• Google does not like you trying to force readers to click links
  •  Google gets royally pissed off when you try to force keywords down readers throats
There are scores of others but those mentioned above are probably the most common and the ones you have the most control over. As you can see Google is almost like a living, breathing entity that adapts and evolves to bring what it determines is the best content for a person to read, watch etc. It is up to you (and your editor) to keep Google happy.

One of my first jobs in the poker media was to provide copy based on keywords. For months on end I used to churn out articles for some major sites based on keywords I had been given. For example, I would be asked to write a 400-word article about anything I wished as long as it mentioned “poker bankroll management” at least five times somewhere within those 400 words. Sometimes the keywords were perfectly reasonable but then they started to become a little obscure. I distinctly remember having to write a 400-word article that said “poker play online free” at least eight times. You try and fit that non-English rubbish into an article once never mind eight times. I bet Google hated those articles!

After writing between 500-750 of these I now automatically think of keywords whenever I am writing articles, whether the articles are news related or promotional material. A large percentage of the articles I write are poker-related and I know dozens of keywords and phrases that people use to search for other poker related material. In recent weeks I have described someone being dealt pocket aces as “Player A was dealt the best starting hand in Hold'em, pocket aces, and three-bet all-in” or something similar. That small sentence will rank in Google for terms such as:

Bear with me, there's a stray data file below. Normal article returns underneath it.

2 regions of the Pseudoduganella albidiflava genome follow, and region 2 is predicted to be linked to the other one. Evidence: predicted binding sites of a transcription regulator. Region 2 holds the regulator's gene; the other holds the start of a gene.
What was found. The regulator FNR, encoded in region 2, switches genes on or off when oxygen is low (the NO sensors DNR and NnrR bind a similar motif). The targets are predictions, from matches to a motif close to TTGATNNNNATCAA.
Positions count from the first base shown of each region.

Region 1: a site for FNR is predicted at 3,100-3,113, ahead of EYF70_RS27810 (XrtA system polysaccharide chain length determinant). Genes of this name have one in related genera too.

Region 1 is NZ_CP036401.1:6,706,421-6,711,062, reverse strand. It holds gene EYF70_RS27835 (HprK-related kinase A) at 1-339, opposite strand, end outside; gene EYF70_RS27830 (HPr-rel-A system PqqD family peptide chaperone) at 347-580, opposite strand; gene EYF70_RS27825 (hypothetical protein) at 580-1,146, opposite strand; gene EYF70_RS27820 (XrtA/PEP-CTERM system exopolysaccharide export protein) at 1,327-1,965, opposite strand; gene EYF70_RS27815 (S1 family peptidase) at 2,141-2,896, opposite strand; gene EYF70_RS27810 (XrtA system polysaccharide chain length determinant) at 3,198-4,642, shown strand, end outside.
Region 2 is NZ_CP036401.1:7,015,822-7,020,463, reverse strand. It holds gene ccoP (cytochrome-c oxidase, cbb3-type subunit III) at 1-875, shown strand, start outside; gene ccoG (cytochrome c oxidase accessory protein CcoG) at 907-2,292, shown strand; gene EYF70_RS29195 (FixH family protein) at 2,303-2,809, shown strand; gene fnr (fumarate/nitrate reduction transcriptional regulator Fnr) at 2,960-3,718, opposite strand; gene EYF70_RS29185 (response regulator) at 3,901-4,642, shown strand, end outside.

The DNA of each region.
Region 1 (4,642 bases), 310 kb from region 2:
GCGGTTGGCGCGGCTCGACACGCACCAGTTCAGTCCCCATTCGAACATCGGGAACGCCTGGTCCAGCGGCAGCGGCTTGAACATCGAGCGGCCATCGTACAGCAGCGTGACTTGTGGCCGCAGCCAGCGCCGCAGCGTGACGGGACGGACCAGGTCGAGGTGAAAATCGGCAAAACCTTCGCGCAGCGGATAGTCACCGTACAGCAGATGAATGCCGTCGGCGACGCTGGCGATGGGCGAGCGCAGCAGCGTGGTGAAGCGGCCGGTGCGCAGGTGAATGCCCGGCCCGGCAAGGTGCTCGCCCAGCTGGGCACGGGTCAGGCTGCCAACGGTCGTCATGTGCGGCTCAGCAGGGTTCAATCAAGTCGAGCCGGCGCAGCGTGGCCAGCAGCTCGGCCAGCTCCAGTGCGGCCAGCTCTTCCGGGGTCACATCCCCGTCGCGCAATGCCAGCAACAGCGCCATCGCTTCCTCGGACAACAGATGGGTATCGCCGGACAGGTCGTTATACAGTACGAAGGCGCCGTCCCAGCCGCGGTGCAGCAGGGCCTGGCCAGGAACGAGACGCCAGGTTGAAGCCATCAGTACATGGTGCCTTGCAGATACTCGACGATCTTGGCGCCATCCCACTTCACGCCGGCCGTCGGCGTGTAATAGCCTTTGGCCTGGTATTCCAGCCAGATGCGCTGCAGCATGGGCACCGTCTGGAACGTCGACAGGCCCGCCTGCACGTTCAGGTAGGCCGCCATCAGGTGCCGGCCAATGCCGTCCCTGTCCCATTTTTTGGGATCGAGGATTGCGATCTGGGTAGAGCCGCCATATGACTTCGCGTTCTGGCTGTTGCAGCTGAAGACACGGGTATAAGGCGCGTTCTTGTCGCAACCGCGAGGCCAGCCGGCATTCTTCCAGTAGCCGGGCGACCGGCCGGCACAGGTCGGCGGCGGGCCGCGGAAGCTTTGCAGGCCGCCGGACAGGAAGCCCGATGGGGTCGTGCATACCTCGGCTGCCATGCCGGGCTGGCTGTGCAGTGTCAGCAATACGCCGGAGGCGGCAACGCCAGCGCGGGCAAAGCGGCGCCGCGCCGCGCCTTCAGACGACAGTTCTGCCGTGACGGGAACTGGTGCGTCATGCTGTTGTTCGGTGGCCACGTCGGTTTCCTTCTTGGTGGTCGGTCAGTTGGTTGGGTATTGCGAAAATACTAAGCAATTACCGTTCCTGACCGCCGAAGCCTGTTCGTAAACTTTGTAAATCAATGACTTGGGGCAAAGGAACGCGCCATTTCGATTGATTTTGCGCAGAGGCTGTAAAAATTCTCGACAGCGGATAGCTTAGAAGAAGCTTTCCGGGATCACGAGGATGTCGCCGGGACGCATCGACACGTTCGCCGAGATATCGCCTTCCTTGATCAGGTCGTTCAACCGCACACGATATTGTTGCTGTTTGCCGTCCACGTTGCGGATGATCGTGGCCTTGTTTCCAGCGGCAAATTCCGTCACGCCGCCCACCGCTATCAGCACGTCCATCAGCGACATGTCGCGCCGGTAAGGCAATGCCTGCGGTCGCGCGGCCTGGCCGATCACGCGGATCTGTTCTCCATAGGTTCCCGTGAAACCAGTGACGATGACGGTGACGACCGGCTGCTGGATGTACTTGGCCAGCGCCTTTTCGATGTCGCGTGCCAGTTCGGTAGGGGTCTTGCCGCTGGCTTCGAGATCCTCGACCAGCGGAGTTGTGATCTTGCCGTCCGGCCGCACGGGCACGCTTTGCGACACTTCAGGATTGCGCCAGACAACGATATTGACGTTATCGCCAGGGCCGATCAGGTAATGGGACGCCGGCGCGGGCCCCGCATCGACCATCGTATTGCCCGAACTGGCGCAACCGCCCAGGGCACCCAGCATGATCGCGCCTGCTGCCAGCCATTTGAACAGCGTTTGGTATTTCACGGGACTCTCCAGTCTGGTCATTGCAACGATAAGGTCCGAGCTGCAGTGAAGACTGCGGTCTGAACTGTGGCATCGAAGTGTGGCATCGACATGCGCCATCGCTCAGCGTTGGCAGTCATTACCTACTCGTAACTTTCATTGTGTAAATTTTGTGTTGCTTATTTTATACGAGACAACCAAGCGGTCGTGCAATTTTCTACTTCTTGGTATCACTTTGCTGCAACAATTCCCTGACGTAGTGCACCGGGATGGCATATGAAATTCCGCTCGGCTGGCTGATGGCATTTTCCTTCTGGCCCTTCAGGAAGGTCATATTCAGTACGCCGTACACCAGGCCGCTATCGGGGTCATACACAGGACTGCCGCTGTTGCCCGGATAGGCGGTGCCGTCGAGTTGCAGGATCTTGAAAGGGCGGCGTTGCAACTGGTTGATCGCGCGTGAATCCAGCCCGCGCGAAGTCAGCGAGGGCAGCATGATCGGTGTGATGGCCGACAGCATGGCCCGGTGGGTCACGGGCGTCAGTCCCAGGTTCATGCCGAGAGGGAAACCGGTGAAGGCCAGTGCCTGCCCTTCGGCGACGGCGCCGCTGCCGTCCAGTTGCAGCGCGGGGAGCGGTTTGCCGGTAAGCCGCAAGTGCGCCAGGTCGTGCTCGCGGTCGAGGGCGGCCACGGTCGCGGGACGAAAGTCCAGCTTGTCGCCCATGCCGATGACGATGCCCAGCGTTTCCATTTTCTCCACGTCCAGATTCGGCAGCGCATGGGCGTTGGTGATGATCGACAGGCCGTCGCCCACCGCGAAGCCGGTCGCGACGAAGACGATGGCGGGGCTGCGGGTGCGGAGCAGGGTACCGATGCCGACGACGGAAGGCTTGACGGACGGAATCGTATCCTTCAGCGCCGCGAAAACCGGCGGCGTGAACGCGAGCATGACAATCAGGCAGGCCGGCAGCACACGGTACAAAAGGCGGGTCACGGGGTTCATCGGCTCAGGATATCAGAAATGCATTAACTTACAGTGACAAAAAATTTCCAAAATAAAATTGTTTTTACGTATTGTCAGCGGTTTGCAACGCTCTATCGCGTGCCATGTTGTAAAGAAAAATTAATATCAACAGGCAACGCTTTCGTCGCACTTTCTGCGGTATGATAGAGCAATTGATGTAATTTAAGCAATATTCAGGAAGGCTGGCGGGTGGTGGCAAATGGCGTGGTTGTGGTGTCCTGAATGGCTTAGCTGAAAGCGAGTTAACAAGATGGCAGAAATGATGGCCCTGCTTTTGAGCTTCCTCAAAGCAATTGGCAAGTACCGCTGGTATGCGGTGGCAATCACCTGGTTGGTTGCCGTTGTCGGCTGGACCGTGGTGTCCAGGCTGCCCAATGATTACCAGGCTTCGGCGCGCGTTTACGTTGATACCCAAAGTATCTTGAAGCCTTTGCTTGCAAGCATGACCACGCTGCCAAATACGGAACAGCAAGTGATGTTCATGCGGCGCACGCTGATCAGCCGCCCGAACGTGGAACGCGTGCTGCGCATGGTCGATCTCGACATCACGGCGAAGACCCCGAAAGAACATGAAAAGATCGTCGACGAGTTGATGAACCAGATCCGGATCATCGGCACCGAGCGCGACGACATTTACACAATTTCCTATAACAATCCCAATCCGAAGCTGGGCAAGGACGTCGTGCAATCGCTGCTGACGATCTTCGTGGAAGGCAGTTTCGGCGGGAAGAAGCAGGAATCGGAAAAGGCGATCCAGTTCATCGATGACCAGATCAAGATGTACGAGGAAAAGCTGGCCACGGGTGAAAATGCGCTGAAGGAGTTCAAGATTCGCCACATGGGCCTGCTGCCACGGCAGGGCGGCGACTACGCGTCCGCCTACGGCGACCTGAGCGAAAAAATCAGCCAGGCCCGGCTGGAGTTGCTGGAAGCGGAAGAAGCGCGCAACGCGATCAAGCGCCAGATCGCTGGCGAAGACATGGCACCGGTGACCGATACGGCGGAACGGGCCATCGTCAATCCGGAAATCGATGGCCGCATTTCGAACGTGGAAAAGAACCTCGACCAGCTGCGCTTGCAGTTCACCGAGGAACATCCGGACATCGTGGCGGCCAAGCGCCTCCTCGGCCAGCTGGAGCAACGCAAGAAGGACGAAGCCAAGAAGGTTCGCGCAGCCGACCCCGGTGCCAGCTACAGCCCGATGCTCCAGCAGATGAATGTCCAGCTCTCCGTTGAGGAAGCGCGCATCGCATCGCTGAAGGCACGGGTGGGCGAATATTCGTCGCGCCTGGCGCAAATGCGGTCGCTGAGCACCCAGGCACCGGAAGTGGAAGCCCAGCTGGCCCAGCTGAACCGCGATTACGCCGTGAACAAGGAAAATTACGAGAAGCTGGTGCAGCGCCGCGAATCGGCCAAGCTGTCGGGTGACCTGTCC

·         What is the best starting hand in Hold'em?
·         Are aces the best Hold'em hand?
·         How to play pocket aces
·         How often will you get dealt pocket aces?
·         What is a three-bet?

Those five bullet points are all valid questions Joe Bloggs could type into Google and find my article with. Hopefully he will then read the rest of it, click a link to an online poker site and keep my bosses happy!

Emphasising your text by making it bold is another way to ensure Google picks up your content. At PokerNews I always write a player's full name in bold in news articles and keywords in bold in promotional articles. For example, “Get involved in this value-added promotion where we have six freerolls each with a $5,000 prize pool.” Google will read the bold text, think it is important and if someone searches for keywords such as “value-added freeroll” or “freerolls with large prize pools” guess which article it is going to bring up or at least consider bringing up for searchers.